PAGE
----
Posted on May 9th, 2019
If you’re in the transportation industry you’ve probably heard the acronym IFTA floating around. But what exactly is it?
As a reminder: IFTA stands for International Fuel Tax Agreement. At its simplest, it’s an agreement among the lower 48 states and most Canadian provinces to simplify fuel usage reporting by motor carriers operating in multiple jurisdictions (such as those with vehicles traveling in more than one state), requiring them to file their quarterly tax return in one state instead of all those they operate in.
However, even with IFTA being sold as a streamlined process – which it is, particularly when compared to methods prior to the agreement’s implementation – it still requires a lot of time, money and resources to complete all that’s involved, especially for interstate carriers operating large fleets. To put this in perspective, we at Aim have a team working full time all year long to ensure IFTA compliance.
Depending on a carrier’s unique situation, IFTA may not just simplify quarterly fuel tax returns; it could also save a significant amount money.
“One thing I can’t recommend enough is to speak with your tax consultant about the laws in your base jurisdiction,” said Aim Director of Licensing Will Rauber. “Depending on the equipment you’re operating and how you operate it, you could save hundreds, even thousands of dollars a year.”
Who Does IFTA Apply to?
IFTA only applies to what’s known as a ” qualified motor vehicle,” which defines a vehicle as:
- Having two axles and a gross vehicle weight or registered gross vehicle weight exceeding 26,000 pounds or 11,797 kilograms
- Having three or more axles, regardless of weight
- A vehicle that exceeds 26,000 pounds or 11,797 kilograms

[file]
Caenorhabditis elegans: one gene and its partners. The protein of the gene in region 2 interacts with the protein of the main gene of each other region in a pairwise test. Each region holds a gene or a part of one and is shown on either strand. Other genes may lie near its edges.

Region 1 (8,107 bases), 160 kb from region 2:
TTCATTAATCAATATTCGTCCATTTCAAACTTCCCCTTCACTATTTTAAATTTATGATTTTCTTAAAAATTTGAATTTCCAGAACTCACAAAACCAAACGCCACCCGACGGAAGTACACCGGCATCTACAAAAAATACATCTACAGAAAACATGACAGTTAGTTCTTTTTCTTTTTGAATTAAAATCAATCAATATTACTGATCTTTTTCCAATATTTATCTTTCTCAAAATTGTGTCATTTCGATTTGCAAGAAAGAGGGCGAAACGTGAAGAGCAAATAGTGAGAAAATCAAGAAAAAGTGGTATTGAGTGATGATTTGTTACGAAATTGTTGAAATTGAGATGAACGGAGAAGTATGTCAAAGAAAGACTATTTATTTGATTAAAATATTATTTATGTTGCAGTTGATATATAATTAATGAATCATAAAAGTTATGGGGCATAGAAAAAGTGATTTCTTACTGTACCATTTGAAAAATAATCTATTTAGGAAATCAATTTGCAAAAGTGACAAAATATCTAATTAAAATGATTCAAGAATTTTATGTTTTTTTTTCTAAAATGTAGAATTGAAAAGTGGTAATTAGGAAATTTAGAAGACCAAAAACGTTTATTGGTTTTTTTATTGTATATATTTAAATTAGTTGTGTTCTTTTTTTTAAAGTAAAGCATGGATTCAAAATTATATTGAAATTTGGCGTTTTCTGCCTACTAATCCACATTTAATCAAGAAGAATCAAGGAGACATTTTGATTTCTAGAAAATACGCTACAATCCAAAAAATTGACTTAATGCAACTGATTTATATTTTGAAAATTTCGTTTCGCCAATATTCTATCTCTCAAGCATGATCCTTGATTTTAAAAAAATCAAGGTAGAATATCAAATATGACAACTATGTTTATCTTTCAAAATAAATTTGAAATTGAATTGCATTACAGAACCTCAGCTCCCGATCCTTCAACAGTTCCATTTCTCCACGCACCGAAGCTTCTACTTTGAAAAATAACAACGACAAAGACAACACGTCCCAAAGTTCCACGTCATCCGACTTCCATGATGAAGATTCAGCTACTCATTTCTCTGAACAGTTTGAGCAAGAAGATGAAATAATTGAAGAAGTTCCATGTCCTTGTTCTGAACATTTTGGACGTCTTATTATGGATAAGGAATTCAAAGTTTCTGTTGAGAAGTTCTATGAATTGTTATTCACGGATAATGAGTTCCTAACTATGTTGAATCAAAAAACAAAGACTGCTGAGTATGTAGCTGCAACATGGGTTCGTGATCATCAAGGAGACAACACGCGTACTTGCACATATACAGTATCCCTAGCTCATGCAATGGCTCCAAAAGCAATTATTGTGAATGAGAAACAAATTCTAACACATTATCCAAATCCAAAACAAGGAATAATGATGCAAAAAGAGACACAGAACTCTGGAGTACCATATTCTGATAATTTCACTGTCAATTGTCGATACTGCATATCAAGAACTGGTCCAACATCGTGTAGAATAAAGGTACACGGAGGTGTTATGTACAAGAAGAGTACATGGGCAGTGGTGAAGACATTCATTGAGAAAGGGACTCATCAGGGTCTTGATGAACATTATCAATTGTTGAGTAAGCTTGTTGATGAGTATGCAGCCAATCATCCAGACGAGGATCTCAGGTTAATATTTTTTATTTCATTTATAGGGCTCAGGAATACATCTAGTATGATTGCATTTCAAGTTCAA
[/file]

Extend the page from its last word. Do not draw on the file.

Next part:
And, to reiterate, this only applies to vehicles operating in multiple jurisdictions.
If you’re running only a couple of trucks, record keeping and filing under IFTA isn’t too intensive. For carriers managing large fleets, on the other hand, it can feel like quite an involved process.
To complete IFTA’s quarterly tax returns, trip reports and fuel records are required. Each component must include specific information or carriers run the risk of fines to the tune of thousands of dollars.
Trip reports must include:
- Date of trip (start/end)
- Trip origin and destination (including waypoints on the trip)
- Routes of travel
- Beginning and ending odometer or hubometer readings
- Total trip miles
- Mileage by state/province (jurisdiction breakdown)
- Unit number or vehicle identification number (VIN)
- Vehicle fleet number
- Registrant’s name
Fuel records must include:
- Date of purchase
- Seller’s name and address
- Number of gallons/liters purchased
- Fuel type
- Price per gallon or liter (or total amount of sale)
- Unit numbers
- Purchaser’s name
For carriers electing to capture distance data electronically, they must ensure their devices record everything that is required in a trip report, but it must also include latitude and longitude data points. Records showing only total distance aren’t acceptable.
So, for businesses going the electronic route for distance recordkeeping must log:
- Original GPS or other location data for the vehicle to which the records pertain;
- Data and time of each GPS or other system reading (IFTA requires that readings be at intervals sufficient to validate the total distance traveled in each jurisdiction);
- Location of each GPS or other system reading;
- Beginning and ending reading from the odometer, hubodometer, engine control module (ECM) or any similar device for the period to which the records pertain;
- Calculated distance between each GPS or other system reading;
- Route of vehicle’s travel;
- Total distance traveled by the vehicle;
- Distanced traveled in each jurisdiction; and
- Vehicle identification number or vehicle unit number.
Forgetting to include the proper documentation or information is a good way to trigger an audit. Although, as a bottom line, each year IFTA randomly audits 3% of licensed members from each jurisdiction.
Licensees can make sure they’re prepared for an audit through proper and organized recordkeeping. Auditors will need access to various pieces of information, and the last thing anyone wants is to be scrambling to put it all together at the last second, increasing the chances of human error.
Carriers can also:
- Make sure the mileage tracker (GPS, AOBRD, ELD) is recording data frequently and accurately
- Be precise when taking odometer readings; they should match trip logs
- Never have missing or inaccurate mileage or fuel data for each quarter
- Save all documentation used for IFTA tax return filings for at least six years